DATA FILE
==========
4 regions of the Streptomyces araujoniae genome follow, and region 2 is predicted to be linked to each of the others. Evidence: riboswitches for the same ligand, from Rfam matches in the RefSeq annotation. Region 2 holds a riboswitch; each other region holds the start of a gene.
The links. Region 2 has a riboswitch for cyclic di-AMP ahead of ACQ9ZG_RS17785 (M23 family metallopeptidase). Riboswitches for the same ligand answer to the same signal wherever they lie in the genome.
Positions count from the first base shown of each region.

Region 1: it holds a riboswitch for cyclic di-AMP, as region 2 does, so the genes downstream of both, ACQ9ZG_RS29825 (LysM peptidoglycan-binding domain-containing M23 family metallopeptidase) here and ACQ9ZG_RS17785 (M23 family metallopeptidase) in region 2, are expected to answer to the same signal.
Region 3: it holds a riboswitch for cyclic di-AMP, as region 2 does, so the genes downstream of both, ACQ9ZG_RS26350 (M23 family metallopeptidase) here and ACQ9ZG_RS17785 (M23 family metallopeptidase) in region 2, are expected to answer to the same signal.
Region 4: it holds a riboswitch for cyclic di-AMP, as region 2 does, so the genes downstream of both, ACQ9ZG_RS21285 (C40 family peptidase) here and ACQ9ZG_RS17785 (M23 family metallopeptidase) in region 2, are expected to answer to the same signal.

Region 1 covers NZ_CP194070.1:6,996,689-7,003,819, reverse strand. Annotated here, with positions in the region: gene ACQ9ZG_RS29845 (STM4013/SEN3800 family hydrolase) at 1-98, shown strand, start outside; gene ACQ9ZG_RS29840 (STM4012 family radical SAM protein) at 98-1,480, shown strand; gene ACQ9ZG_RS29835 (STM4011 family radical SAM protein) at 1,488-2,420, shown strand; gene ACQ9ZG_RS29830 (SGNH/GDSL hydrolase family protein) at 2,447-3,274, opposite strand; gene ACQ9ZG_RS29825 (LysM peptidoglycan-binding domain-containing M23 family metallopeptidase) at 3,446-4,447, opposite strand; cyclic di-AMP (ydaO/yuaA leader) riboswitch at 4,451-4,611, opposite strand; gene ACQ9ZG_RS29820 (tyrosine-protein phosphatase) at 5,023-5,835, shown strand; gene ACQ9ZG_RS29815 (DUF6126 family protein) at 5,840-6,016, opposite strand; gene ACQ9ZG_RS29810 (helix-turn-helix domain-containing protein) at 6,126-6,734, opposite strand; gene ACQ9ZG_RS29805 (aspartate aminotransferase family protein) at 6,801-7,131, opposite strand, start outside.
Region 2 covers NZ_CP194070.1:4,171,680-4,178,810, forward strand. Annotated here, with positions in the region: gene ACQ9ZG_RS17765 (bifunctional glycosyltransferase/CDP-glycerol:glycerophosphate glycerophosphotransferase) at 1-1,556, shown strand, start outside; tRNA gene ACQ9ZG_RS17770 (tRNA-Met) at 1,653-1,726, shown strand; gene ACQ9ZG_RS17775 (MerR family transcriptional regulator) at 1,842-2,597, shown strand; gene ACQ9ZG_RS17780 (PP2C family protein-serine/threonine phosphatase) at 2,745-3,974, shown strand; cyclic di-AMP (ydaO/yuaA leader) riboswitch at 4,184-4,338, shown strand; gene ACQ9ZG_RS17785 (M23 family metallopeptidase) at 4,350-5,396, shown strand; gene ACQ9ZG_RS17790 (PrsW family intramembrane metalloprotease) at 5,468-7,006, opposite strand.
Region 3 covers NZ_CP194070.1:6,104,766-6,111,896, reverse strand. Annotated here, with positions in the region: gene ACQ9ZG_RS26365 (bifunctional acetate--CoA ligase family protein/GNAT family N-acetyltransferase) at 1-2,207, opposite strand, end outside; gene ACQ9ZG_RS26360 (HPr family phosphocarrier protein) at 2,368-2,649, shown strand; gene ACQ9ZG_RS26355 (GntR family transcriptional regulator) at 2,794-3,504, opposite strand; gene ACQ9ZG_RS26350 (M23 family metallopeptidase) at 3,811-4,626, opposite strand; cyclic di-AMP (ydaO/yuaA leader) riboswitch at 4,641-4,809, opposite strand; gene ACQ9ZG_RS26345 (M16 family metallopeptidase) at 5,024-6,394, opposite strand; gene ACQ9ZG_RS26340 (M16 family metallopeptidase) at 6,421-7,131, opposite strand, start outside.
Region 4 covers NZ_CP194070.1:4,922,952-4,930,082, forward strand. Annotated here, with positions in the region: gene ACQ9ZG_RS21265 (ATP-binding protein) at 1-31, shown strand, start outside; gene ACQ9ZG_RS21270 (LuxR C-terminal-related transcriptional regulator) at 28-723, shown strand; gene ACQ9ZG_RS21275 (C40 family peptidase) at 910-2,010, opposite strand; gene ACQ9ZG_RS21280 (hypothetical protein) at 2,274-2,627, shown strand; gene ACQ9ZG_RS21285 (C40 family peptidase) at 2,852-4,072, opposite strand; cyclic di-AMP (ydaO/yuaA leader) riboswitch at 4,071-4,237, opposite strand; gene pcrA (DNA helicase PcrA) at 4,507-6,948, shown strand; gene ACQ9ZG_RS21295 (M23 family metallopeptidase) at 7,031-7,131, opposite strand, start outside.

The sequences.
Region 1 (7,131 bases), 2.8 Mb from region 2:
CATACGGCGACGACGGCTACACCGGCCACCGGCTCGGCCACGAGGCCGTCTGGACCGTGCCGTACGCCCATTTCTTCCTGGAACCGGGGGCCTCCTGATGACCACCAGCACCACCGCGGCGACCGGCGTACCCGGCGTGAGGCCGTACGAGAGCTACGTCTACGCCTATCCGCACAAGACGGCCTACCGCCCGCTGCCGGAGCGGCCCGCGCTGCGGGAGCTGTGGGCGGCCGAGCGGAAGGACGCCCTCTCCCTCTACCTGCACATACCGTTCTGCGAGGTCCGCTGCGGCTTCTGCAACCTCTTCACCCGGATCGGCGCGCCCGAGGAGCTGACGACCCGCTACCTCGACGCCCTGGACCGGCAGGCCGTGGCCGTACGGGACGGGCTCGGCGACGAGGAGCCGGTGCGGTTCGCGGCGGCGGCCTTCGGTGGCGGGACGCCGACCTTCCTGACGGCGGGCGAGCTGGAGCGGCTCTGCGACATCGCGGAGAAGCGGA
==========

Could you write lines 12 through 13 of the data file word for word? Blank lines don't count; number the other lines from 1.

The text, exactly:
Region 1 (7,131 bases), 2.8 Mb from region 2:
CATACGGCGACGACGGCTACACCGGCCACCGGCTCGGCCACGAGGCCGTCTGGACCGTGCCGTACGCCCATTTCTTCCTGGAACCGGGGGCCTCCTGATGACCACCAGCACCACCGCGGCGACCGGCGTACCCGGCGTGAGGCCGTACGAGAGCTACGTCTACGCCTATCCGCACAAGACGGCCTACCGCCCGCTGCCGGAGCGGCCCGCGCTGCGGGAGCTGTGGGCGGCCGAGCGGAAGGACGCCCTCTCCCTCTACCTGCACATACCGTTCTGCGAGGTCCGCTGCGGCTTCTGCAACCTCTTCACCCGGATCGGCGCGCCCGAGGAGCTGACGACCCGCTACCTCGACGCCCTGGACCGGCAGGCCGTGGCCGTACGGGACGGGCTCGGCGACGAGGAGCCGGTGCGGTTCGCGGCGGCGGCCTTCGGTGGCGGGACGCCGACCTTCCTGACGGCGGGCGAGCTGGAGCGGCTCTGCGACATCGCGGAGAAGCGGA